For the 10th-anniversary edition of the Ras Al-Khaimah Fine Arts Festival in the UAE, held under the theme “The Journey,” the organizers invited artists to “consider the notion of the journey through the lens of ancestry, migration, national identity, and personal growth.” Emirati-Australian artist and graphic designer Abdulrahman Abdulla Aldark tackled that brief with this mural addressing his Emirati heritage and telling the story of Ras-Al Khaimah. “The deeper, underlying message is the depiction of our present and bright future as Ras Al-Khaimah’s youth,” the festival brochure states. It’s not just the story of the past and present of Ras Al-Khaimah told in the mural that reflects the theme of the festival either; Aldark spent 350 hours across two months creating this tribute to his hometown. Still, he felt it was rushed. “While I do love the final product that I’ve created, I would definitely have liked a lot more time to work on it,” he wrote on Instagram.
‘UAE’s 50th Year — Past’
This is one of two illustrations contributed by the Emirati artist to RAKFAF this year (the second — “Present” — acting as a sequel to “Past”). Lutfi is on the autism spectrum, and uses his unique perspective on Emirati life to imbue his incredibly detailed black-and-white works with sardonic observational humor. “I like to make people laugh and smile. The world can be a very funny place,” Lutfi has said.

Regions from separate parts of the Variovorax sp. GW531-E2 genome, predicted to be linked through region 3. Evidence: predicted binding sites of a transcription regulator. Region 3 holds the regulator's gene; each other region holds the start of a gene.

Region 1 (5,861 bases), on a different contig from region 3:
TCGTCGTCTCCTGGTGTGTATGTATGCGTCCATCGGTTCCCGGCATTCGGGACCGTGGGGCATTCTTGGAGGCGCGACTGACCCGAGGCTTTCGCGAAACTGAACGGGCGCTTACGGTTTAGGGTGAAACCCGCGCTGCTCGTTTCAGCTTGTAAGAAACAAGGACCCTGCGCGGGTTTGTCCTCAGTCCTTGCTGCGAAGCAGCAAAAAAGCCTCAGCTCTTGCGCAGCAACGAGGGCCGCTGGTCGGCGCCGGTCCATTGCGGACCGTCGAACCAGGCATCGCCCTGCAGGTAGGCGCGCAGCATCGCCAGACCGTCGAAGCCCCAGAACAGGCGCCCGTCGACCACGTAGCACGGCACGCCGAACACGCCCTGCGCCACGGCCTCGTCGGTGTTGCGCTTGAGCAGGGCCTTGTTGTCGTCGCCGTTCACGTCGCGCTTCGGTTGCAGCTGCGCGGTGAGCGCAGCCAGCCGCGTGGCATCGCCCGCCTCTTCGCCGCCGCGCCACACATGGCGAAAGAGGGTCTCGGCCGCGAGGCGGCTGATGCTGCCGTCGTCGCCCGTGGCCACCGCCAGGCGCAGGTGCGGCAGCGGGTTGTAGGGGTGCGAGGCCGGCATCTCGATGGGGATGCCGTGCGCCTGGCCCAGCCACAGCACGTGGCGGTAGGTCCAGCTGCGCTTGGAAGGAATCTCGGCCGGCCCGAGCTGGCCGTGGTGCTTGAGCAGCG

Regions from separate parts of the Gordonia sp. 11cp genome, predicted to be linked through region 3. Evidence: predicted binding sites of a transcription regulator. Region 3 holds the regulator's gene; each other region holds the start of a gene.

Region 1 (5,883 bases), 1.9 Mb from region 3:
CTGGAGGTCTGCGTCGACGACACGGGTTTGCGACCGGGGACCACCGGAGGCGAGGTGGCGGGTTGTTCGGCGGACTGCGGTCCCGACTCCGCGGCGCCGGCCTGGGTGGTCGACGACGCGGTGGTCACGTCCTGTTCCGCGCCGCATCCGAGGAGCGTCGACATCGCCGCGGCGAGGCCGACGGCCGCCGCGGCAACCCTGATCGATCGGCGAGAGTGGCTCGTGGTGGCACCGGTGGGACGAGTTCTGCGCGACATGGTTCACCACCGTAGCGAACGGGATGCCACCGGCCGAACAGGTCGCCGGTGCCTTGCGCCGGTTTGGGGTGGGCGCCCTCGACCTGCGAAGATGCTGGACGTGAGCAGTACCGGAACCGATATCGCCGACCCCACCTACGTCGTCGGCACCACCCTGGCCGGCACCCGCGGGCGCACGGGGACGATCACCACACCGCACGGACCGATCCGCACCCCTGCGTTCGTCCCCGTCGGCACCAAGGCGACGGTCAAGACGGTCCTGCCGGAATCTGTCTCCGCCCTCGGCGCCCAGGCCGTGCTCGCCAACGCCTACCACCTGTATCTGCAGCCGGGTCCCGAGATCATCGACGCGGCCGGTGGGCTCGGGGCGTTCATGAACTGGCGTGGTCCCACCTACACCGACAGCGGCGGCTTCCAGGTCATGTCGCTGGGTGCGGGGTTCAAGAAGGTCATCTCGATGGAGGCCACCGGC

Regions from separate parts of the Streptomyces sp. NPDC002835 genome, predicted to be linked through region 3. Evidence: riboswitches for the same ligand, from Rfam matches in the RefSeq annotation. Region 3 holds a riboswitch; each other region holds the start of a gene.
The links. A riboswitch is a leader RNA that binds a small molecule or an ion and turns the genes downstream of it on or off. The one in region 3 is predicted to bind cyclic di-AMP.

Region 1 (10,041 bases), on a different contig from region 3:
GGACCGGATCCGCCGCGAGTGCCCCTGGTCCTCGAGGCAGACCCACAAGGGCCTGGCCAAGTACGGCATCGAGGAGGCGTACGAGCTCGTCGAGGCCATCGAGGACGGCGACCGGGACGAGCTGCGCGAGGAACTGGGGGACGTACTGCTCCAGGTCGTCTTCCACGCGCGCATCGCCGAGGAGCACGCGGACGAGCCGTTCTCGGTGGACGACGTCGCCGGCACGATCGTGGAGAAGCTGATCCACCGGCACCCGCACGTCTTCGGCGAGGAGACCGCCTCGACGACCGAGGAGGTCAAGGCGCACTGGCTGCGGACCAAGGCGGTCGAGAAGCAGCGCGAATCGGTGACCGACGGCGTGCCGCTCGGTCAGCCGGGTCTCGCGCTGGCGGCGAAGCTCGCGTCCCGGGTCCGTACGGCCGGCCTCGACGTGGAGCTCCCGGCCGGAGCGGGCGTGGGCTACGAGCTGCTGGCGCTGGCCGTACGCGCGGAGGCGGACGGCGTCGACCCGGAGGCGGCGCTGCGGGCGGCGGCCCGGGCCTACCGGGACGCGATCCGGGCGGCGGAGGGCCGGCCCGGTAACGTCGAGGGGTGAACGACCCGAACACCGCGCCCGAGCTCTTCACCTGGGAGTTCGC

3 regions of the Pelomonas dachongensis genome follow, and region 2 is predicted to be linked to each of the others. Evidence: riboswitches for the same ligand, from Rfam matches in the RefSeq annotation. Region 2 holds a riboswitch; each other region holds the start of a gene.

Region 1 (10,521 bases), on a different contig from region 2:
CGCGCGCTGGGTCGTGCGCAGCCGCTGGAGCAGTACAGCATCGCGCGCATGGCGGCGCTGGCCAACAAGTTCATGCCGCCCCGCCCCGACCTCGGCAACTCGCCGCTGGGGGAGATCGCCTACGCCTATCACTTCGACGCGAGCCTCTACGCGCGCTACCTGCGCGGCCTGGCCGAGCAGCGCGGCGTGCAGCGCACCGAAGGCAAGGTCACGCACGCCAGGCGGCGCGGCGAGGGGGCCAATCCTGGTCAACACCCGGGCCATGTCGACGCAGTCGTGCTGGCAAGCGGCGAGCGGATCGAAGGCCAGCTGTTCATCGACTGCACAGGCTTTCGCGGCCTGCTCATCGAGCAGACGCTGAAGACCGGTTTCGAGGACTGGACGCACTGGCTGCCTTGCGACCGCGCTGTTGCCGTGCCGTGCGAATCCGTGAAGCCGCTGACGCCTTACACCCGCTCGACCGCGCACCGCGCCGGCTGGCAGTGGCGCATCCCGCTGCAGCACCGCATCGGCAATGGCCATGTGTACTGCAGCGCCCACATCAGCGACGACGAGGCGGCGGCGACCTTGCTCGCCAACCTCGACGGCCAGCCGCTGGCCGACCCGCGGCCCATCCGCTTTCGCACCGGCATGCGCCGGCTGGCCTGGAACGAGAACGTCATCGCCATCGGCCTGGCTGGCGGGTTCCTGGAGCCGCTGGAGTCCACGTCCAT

The Emirati artist, who focuses on photography as a medium, tells Arab News that her work “showcases (female) empowerment in Emirati society — an enigmatic display of bold, fearless, and true-hearted women.”
‘The Journey of the Curious Mind’
The Sudanese photographer contributed three eye-catching images to the show, all employing visual trickery. In this piece, he explained to Arab News, “I start with a question: What if we had the ability to bend the horizon and see things differently from the perspective of other creatures? Each scene is the combined result of both eyes seeing things differently — it’s an experiment to see how it impacts the perception of shapes. It is a story of self-exploration and new perspectives.”
This image is from a series that the Filipino architect, who has lived in the Emirates for almost two decades, created to “portray the journey of the UAE and how its national identity, culture and heritage are being preserved for generations to come.” It was a particularly apt contribution, marking the UAE’s 50th anniversary.
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